Using films and movies in the classroom is a trend that has developed over the years. Students have always enjoyed classes where they watched a movie instead of the casual teacher providing information from the front of the class. It has faced some controversy over the years, and it is safe to say the application of educational movies in class has its pros and cons. First, let’s look at some of the advantages of this method of learning.
They Create a Better Mental Picture
While imagination is a great tool for students, some movies have worked hard to provide a clear depiction of the occurrences being shown. Therefore, students can connect or feel the events or appearances, as compared to just reading them from books and working with one’s imagination. The fact that more of their senses are engaged means that students are likely to acquire a deeper understanding of a topic.
They Provide a Better form of Repetition
A lot of teachers will introduce a topic and teach the students and then incorporate a movie that is related to what they were discussing. It means that the students will be encountering some of the information twice. It is better for memory, and since movies have visual aids that they can capture in mind, it will be easier to remember.
Movies Provide Additional Teachings
Movies comprise of extra and sometimes unspoken teachable moments that students can learn, which are beyond what they are taught in class. These moments are great and will often highlight other essential topics.
Movies Help Break the Monotony
Movies in class are suitable for lightening up the mood of students and keeping their attention. Hence, they can be used as great attention-capturing tools. Students tend to lose focus when they are yearning for something, for example, during the last days before a holiday break or when big events are coming up, such as homecoming. So, a teacher can schedule a movie during these periods. Sometimes students are just exhausted from a busy day, and a teacher might decide to use a film to teach as a way of providing a meaningful break.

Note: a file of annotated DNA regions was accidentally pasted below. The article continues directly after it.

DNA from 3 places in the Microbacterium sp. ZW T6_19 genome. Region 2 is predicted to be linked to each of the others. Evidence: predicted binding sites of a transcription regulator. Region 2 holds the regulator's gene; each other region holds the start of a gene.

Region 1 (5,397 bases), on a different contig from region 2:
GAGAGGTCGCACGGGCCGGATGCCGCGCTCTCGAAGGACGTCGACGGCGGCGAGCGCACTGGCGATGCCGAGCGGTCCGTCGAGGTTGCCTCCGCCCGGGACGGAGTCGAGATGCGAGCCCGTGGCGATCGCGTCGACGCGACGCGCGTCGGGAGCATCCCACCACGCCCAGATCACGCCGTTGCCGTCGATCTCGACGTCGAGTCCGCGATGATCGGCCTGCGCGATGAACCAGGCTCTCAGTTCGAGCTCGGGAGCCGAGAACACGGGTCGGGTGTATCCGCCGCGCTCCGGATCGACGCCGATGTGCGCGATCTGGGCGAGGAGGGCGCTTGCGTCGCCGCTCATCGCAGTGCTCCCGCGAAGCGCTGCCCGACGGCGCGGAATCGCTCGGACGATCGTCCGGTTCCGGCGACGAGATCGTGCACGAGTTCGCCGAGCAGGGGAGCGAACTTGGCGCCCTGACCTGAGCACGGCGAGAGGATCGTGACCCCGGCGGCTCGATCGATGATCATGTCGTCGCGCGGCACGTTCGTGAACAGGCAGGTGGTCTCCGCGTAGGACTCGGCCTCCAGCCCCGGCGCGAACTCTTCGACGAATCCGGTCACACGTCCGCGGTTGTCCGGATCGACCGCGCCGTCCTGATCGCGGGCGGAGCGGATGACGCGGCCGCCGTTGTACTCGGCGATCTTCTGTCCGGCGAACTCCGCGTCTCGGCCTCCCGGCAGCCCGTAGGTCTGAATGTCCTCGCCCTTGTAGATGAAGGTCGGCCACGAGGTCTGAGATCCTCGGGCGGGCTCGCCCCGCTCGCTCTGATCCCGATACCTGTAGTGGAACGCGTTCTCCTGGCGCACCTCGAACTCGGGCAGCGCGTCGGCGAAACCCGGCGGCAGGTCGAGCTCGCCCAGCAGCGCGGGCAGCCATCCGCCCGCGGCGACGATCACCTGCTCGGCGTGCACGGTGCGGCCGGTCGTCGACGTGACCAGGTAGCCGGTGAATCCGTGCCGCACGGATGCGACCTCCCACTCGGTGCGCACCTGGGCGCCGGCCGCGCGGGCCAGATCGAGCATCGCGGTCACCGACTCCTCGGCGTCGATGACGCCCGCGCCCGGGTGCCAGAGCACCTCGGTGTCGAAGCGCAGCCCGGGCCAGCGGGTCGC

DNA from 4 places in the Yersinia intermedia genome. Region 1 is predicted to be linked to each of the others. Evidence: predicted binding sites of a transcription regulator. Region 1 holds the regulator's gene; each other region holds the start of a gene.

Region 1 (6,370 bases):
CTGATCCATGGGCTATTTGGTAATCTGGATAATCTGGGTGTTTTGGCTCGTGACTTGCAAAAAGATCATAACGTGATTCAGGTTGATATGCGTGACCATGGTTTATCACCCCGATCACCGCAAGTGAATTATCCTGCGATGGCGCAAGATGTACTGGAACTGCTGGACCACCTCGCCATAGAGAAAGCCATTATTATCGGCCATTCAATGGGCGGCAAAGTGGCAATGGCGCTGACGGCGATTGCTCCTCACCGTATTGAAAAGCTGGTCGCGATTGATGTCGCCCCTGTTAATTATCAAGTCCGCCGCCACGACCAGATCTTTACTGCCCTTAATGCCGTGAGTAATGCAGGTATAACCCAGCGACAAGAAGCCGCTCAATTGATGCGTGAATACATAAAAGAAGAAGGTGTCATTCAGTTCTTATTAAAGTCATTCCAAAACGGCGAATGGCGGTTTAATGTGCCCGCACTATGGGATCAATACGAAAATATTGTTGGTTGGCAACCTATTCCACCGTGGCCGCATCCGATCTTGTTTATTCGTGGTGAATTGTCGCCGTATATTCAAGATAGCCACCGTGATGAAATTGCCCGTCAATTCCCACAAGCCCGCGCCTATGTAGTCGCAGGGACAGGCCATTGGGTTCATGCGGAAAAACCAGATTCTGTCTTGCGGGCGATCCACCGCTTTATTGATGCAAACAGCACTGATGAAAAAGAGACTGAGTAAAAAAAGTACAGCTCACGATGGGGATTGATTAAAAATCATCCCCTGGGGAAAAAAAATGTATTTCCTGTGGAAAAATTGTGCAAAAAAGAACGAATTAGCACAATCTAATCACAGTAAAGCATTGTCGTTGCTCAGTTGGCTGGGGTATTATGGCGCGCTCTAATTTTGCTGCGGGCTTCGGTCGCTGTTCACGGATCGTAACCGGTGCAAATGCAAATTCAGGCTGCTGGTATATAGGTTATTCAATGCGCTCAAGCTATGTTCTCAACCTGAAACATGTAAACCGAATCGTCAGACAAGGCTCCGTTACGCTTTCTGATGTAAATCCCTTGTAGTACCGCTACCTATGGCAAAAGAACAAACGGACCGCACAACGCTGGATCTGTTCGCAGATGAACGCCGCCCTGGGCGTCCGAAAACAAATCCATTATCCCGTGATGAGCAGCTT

Some of the main cons include:
Some Movies are Too Long and Take Up Much Time
Movies are sometimes too lengthy and cannot be completed in one class session. It includes the fact that sometimes teachers have to pause movies to provide some information during the session. So, they will consume a lot of time if they are used too often.
Some Movies are Historically Inaccurate
Some movie producers prefer creating a better story rather than depicting facts accurately. It is because a better and dramatic story will mean an increase in viewership, just like an essay writer will try their best to create an engaging story for their readers. So, teachers are always urged to point out any inaccurate details when using movies to teach so that the students will have the correct information.
Movies Cannot Teach on Their Own
Even though the use of films in class contributes to the learning experience, it cannot sustain itself on its own.
As a teacher, you need to be present when the students are watching to clarify controversial topics and to ensure that everyone is attentive. A teacher should also provide explanations and additional information while still pointing out any inaccuracies in the movie. Additionally, films should be complemented with books and other literary sources.
Movies Require A Lot of Permissions
To show a movie in class, teachers need students to fetch signed permission slips from their guardians. There are different types of movies that need permission slips.
PG-rated films need signed permission forms from students under 13 years
PG 13 rated films require students under 14 to have signed permission slips and are not allowed in elementary level learning. However, they are common in middle school, after being reviewed by a school committee
R-rated movies require permission slips signed by all guardians and still need to be reviewed before being used. They are mostly allowed at the high school level.
So, it means that it might involve much work to show movies frequently in terms of scheduling and planning.
Movies have some advantages to learning, and they will continue to develop and be part of the learning experience. The fact that they can keep the concentration of students for longer periods is the main selling point. However, movies need to be used sparingly. Otherwise, students might get used to them and even neglect reading.